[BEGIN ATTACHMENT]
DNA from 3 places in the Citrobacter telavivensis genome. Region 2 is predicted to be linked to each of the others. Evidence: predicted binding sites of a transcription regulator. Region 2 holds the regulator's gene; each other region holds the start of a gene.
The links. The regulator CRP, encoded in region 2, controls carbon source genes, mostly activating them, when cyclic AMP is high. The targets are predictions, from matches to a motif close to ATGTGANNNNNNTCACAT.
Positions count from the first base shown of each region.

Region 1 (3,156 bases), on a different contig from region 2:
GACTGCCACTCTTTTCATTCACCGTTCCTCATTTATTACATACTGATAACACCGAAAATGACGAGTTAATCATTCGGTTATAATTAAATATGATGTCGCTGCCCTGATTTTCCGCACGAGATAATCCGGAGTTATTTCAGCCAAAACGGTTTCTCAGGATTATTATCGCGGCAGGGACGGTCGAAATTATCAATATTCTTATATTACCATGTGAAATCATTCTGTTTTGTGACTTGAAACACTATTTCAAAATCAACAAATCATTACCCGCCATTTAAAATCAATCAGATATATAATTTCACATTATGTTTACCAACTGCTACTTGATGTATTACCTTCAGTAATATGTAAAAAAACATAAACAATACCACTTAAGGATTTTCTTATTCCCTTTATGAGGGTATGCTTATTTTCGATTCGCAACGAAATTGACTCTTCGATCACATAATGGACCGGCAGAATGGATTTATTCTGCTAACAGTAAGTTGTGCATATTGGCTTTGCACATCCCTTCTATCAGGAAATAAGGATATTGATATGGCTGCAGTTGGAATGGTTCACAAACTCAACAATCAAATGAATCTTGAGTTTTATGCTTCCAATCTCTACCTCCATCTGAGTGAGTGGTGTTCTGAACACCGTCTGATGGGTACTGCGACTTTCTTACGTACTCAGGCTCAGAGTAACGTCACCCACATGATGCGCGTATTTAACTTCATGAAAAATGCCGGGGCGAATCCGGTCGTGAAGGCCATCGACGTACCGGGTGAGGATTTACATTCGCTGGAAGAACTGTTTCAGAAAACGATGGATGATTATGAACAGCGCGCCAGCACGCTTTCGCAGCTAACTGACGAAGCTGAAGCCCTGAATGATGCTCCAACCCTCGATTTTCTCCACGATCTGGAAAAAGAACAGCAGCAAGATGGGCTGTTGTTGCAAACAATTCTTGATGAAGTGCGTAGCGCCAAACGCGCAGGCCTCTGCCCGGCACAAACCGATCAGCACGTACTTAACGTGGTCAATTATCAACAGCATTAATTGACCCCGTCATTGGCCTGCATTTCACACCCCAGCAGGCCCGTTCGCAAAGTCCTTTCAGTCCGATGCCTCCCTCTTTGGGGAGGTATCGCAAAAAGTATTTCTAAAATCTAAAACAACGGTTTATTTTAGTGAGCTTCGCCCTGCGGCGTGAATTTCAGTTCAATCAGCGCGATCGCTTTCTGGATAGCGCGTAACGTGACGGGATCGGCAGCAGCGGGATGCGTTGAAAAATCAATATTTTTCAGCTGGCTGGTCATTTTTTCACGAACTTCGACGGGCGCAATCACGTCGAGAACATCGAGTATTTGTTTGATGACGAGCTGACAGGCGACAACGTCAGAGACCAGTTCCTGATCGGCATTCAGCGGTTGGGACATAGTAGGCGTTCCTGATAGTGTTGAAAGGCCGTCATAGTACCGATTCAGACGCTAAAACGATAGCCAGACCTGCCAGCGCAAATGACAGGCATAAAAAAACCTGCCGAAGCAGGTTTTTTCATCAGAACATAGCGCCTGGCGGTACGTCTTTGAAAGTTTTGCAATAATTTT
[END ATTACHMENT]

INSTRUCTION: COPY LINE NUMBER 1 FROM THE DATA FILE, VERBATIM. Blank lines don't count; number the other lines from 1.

DNA from 3 places in the Citrobacter telavivensis genome. Region 2 is predicted to be linked to each of the others. Evidence: predicted binding sites of a transcription regulator. Region 2 holds the regulator's gene; each other region holds the start of a gene.